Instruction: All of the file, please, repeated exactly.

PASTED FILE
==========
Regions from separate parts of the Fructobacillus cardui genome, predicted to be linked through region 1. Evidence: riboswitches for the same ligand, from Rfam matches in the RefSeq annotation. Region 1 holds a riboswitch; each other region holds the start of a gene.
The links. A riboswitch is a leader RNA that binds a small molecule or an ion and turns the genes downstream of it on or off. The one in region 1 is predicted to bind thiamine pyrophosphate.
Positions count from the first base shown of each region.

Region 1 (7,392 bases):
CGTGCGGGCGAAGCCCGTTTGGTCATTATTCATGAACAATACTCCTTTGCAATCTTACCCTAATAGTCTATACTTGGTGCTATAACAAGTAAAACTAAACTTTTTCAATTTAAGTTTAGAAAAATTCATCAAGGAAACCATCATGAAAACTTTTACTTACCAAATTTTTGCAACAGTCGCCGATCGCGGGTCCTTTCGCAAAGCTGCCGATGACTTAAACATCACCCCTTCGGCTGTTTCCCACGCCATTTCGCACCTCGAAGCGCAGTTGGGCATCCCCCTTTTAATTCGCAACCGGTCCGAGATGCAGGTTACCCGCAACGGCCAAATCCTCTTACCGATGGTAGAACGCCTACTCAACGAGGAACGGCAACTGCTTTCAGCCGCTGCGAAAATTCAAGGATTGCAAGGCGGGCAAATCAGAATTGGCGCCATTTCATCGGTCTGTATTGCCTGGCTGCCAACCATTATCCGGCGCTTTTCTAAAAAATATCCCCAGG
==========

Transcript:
Regions from separate parts of the Fructobacillus cardui genome, predicted to be linked through region 1. Evidence: riboswitches for the same ligand, from Rfam matches in the RefSeq annotation. Region 1 holds a riboswitch; each other region holds the start of a gene.
The links. A riboswitch is a leader RNA that binds a small molecule or an ion and turns the genes downstream of it on or off. The one in region 1 is predicted to bind thiamine pyrophosphate.
Positions count from the first base shown of each region.

Region 1 (7,392 bases):
CGTGCGGGCGAAGCCCGTTTGGTCATTATTCATGAACAATACTCCTTTGCAATCTTACCCTAATAGTCTATACTTGGTGCTATAACAAGTAAAACTAAACTTTTTCAATTTAAGTTTAGAAAAATTCATCAAGGAAACCATCATGAAAACTTTTACTTACCAAATTTTTGCAACAGTCGCCGATCGCGGGTCCTTTCGCAAAGCTGCCGATGACTTAAACATCACCCCTTCGGCTGTTTCCCACGCCATTTCGCACCTCGAAGCGCAGTTGGGCATCCCCCTTTTAATTCGCAACCGGTCCGAGATGCAGGTTACCCGCAACGGCCAAATCCTCTTACCGATGGTAGAACGCCTACTCAACGAGGAACGGCAACTGCTTTCAGCCGCTGCGAAAATTCAAGGATTGCAAGGCGGGCAAATCAGAATTGGCGCCATTTCATCGGTCTGTATTGCCTGGCTGCCAACCATTATCCGGCGCTTTTCTAAAAAATATCCCCAGG